A note on ‘Corporate Social Responsibility and Marketing Channel Coordination’
Goering (2012) works on a bilateral monopoly with perfect marketing channel coordination to analyze the effects of corporate social responsibility. He starts the analysis of a bilateral monopoly with socially concerned firms where either the manufacturer or the retailer is additionally to its profit interested in a share of consumer surplus. In this short note, we extend this analysis and study the case where both firms are socially concerned. As a result, we enlarge the analysis started by Goering (2012) and get further interesting insights into a bilateral monopoly with corporate social responsibility. First, we are able to summarize ‘Proposition 1’ and ‘Proposition 4’ into a common one and figure out the circumstances when the wholesale price fixed by the manufacturer is below marginal costs. Second, we explain analytically the findings from ‘Proposition 3’ and ‘Proposition 6’. We point out the model's key assumption – the perfectly coordinated marketing channel – as the driver of the results and the reason for the equilibrium results' independence from retailer's social concern.
Please report citation or reference errors to , or , if you are the registered author of the cited work, log in to your RePEc Author Service profile, click on "citations" and make appropriate adjustments.:
- Abel P. Jeuland & Steven M. Shugan, 1983. "Managing Channel Profits," Marketing Science, INFORMS, vol. 2(3), pages 239-272.
- Kopel, Michael & Brand, Björn, 2012. "Socially responsible firms and endogenous choice of strategic incentives," Economic Modelling, Elsevier, vol. 29(3), pages 982-989.
- Goering, Gregory E., 2012. "Corporate social responsibility and marketing channel coordination," Research in Economics, Elsevier, vol. 66(2), pages 142-148.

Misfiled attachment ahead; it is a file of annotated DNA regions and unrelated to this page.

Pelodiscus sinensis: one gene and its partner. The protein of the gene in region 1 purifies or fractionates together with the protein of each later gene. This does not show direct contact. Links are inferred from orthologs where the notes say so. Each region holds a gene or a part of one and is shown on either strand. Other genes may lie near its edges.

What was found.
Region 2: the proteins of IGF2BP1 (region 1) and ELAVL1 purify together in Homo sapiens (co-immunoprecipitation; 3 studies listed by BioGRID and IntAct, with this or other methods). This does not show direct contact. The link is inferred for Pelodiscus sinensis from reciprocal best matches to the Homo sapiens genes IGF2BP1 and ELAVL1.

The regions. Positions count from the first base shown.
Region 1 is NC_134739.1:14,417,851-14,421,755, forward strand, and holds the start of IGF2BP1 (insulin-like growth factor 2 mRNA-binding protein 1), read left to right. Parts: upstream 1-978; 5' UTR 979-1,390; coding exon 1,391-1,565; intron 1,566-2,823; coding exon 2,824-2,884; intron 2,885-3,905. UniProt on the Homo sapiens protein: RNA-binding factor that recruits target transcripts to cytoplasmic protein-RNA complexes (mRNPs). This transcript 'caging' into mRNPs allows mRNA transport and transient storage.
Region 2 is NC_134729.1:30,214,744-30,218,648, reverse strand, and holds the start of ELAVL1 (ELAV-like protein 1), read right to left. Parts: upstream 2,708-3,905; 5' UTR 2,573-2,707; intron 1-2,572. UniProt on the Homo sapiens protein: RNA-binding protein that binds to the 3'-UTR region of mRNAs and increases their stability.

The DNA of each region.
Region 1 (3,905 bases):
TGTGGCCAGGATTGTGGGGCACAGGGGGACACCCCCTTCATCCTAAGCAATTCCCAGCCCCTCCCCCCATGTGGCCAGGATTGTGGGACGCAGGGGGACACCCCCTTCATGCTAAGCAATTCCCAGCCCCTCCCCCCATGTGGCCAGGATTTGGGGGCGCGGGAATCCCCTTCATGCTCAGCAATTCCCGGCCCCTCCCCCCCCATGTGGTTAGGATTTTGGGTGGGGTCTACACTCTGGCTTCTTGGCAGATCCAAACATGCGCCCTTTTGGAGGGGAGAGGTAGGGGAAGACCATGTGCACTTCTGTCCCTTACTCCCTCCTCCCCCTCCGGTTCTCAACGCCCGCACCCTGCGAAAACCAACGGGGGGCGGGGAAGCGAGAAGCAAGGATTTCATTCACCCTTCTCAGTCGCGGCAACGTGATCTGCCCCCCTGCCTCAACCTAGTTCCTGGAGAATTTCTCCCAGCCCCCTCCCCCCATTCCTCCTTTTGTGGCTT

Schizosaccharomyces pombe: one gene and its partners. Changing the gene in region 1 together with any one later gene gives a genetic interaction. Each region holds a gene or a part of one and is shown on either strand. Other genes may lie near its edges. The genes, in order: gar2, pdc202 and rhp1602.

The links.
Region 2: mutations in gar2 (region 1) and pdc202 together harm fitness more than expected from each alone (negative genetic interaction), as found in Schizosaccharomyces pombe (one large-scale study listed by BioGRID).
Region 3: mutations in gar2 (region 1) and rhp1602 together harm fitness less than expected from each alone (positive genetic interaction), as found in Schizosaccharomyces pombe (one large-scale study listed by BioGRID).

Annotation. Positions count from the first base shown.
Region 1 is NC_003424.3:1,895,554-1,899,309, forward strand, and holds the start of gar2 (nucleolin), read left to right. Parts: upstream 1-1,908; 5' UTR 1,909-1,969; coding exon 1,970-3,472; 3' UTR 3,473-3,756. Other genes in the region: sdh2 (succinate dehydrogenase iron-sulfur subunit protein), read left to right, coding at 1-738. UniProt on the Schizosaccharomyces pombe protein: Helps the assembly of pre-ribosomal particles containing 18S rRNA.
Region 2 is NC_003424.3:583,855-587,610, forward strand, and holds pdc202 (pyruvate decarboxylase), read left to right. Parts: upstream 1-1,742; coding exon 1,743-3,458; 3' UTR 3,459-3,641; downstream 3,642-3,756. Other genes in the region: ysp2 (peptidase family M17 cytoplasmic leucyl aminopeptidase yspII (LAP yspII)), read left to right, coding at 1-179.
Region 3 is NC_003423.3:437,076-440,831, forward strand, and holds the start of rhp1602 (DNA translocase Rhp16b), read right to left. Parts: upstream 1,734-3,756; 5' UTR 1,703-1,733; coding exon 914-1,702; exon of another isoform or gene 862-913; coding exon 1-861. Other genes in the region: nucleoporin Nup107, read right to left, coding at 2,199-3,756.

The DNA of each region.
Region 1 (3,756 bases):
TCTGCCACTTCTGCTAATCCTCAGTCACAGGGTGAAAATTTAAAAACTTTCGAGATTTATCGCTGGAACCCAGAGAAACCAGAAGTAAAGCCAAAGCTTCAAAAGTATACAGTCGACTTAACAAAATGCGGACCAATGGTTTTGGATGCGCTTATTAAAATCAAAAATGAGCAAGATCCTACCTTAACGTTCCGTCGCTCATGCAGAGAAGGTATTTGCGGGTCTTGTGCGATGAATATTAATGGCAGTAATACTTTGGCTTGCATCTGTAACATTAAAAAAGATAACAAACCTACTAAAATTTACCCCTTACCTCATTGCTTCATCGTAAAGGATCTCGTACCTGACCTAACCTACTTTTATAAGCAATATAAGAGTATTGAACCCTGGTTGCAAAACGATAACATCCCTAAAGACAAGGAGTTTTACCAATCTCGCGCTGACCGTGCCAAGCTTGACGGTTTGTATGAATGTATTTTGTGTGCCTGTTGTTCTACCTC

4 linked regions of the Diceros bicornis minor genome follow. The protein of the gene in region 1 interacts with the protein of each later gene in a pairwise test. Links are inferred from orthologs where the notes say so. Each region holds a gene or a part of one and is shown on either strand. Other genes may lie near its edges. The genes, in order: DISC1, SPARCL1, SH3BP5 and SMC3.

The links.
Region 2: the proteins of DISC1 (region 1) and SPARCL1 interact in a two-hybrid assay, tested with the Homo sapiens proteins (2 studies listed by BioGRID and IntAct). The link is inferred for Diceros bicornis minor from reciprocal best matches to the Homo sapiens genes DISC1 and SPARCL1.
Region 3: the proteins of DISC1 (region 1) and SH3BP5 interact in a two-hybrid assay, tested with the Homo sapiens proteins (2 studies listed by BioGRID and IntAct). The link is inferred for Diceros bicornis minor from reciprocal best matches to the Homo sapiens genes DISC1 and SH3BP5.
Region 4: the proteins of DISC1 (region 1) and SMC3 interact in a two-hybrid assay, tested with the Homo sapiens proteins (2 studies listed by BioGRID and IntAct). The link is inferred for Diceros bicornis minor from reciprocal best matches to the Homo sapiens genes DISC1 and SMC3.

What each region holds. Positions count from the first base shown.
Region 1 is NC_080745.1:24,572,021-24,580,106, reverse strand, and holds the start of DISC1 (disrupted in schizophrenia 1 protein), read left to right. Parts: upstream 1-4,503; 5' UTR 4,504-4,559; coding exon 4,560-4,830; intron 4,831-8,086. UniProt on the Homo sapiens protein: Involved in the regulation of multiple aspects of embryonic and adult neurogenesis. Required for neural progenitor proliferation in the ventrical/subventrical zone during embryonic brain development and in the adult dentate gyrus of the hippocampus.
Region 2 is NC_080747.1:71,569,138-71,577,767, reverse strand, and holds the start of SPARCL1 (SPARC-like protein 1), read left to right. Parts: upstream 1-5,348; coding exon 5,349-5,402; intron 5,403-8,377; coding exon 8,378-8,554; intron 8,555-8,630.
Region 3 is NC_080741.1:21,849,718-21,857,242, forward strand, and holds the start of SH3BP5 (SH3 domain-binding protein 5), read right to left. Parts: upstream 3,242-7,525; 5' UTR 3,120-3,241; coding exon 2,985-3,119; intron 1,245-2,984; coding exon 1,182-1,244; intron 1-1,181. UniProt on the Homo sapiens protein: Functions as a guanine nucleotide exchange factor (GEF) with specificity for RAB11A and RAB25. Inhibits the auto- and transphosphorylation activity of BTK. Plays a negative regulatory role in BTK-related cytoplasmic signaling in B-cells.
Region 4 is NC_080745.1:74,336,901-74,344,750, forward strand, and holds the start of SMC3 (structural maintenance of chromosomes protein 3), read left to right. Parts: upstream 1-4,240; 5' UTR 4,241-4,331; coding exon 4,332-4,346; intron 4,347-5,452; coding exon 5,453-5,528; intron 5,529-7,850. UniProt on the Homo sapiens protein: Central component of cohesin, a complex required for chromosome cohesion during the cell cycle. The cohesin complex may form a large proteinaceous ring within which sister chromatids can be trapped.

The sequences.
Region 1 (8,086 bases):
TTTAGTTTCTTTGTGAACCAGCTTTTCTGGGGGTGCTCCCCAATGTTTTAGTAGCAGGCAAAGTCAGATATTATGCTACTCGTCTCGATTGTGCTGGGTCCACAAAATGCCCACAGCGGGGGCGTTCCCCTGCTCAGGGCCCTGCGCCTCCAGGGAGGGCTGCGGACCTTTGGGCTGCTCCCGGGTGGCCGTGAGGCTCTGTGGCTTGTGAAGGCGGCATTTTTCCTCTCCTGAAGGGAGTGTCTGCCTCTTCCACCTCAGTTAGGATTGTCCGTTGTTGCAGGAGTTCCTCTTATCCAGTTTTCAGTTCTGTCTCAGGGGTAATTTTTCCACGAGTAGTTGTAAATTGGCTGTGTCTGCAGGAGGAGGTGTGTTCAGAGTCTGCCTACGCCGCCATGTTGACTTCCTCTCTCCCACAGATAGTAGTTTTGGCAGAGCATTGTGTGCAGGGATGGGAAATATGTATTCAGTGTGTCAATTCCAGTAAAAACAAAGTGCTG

- Jean Tirole, 1988. "The Theory of Industrial Organization," MIT Press Books, The MIT Press, edition 1, volume 1, number 0262200716, July.
- Gregory E. Goering, 2007. "The strategic use of managerial incentives in a non-profit firm mixed duopoly," Managerial and Decision Economics, John Wiley & Sons, Ltd., vol. 28(2), pages 83-91.
When requesting a correction, please mention this item's handle: RePEc:eee:reecon:v:67:y:2013:i:4:p:324-327. See general information about how to correct material in RePEc.
For technical questions regarding this item, or to correct its authors, title, abstract, bibliographic or download information, contact: (Dana Niculescu)
If you have authored this item and are not yet registered with RePEc, we encourage you to do it here. This allows to link your profile to this item. It also allows you to accept potential citations to this item that we are uncertain about.
If references are entirely missing, you can add them using this form.
If the full references list an item that is present in RePEc, but the system did not link to it, you can help with this form.
If you know of missing items citing this one, you can help us creating those links by adding the relevant references in the same way as above, for each refering item. If you are a registered author of this item, you may also want to check the "citations" tab in your profile, as there may be some citations waiting for confirmation.
Please note that corrections may take a couple of weeks to filter through the various RePEc services.